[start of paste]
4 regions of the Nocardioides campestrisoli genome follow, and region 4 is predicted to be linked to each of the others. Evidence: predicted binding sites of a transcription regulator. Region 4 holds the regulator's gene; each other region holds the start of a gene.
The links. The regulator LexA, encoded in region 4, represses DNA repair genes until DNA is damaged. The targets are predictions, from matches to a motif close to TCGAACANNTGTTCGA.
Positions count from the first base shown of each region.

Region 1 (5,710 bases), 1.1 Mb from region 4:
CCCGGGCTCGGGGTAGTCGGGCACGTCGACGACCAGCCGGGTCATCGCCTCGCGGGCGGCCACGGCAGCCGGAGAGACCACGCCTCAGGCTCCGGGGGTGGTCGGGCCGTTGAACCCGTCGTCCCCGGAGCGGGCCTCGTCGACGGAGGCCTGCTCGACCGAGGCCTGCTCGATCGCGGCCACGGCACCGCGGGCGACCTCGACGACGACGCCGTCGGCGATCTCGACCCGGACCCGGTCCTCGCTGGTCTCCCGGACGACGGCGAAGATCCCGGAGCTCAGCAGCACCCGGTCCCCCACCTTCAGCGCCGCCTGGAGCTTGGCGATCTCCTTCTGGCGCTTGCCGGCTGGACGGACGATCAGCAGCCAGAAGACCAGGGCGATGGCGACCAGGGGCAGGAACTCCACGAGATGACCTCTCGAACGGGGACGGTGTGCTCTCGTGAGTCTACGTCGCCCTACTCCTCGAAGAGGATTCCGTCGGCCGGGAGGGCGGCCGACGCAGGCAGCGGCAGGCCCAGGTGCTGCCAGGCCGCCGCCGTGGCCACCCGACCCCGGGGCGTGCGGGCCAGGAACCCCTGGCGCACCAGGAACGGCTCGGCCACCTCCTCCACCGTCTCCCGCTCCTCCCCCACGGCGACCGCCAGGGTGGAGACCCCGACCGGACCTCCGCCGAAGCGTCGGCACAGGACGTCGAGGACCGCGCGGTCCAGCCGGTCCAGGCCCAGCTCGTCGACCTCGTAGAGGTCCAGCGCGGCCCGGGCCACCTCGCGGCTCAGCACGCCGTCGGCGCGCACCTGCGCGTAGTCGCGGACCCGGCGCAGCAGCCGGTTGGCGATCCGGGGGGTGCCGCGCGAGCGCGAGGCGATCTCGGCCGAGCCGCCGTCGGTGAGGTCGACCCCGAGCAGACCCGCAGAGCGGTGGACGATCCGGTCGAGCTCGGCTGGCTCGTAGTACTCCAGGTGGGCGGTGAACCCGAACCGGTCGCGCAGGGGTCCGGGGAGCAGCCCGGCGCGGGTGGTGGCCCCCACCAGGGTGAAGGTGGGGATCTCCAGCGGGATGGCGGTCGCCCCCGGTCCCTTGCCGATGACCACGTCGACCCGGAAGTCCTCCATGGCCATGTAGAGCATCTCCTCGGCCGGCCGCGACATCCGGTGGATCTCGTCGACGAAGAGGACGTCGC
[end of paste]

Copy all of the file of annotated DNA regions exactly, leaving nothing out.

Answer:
4 regions of the Nocardioides campestrisoli genome follow, and region 4 is predicted to be linked to each of the others. Evidence: predicted binding sites of a transcription regulator. Region 4 holds the regulator's gene; each other region holds the start of a gene.
The links. The regulator LexA, encoded in region 4, represses DNA repair genes until DNA is damaged. The targets are predictions, from matches to a motif close to TCGAACANNTGTTCGA.
Positions count from the first base shown of each region.

Region 1 (5,710 bases), 1.1 Mb from region 4:
CCCGGGCTCGGGGTAGTCGGGCACGTCGACGACCAGCCGGGTCATCGCCTCGCGGGCGGCCACGGCAGCCGGAGAGACCACGCCTCAGGCTCCGGGGGTGGTCGGGCCGTTGAACCCGTCGTCCCCGGAGCGGGCCTCGTCGACGGAGGCCTGCTCGACCGAGGCCTGCTCGATCGCGGCCACGGCACCGCGGGCGACCTCGACGACGACGCCGTCGGCGATCTCGACCCGGACCCGGTCCTCGCTGGTCTCCCGGACGACGGCGAAGATCCCGGAGCTCAGCAGCACCCGGTCCCCCACCTTCAGCGCCGCCTGGAGCTTGGCGATCTCCTTCTGGCGCTTGCCGGCTGGACGGACGATCAGCAGCCAGAAGACCAGGGCGATGGCGACCAGGGGCAGGAACTCCACGAGATGACCTCTCGAACGGGGACGGTGTGCTCTCGTGAGTCTACGTCGCCCTACTCCTCGAAGAGGATTCCGTCGGCCGGGAGGGCGGCCGACGCAGGCAGCGGCAGGCCCAGGTGCTGCCAGGCCGCCGCCGTGGCCACCCGACCCCGGGGCGTGCGGGCCAGGAACCCCTGGCGCACCAGGAACGGCTCGGCCACCTCCTCCACCGTCTCCCGCTCCTCCCCCACGGCGACCGCCAGGGTGGAGACCCCGACCGGACCTCCGCCGAAGCGTCGGCACAGGACGTCGAGGACCGCGCGGTCCAGCCGGTCCAGGCCCAGCTCGTCGACCTCGTAGAGGTCCAGCGCGGCCCGGGCCACCTCGCGGCTCAGCACGCCGTCGGCGCGCACCTGCGCGTAGTCGCGGACCCGGCGCAGCAGCCGGTTGGCGATCCGGGGGGTGCCGCGCGAGCGCGAGGCGATCTCGGCCGAGCCGCCGTCGGTGAGGTCGACCCCGAGCAGACCCGCAGAGCGGTGGACGATCCGGTCGAGCTCGGCTGGCTCGTAGTACTCCAGGTGGGCGGTGAACCCGAACCGGTCGCGCAGGGGTCCGGGGAGCAGCCCGGCGCGGGTGGTGGCCCCCACCAGGGTGAAGGTGGGGATCTCCAGCGGGATGGCGGTCGCCCCCGGTCCCTTGCCGATGACCACGTCGACCCGGAAGTCCTCCATGGCCATGTAGAGCATCTCCTCGGCCGGCCGCGACATCCGGTGGATCTCGTCGACGAAGAGGACGTCGC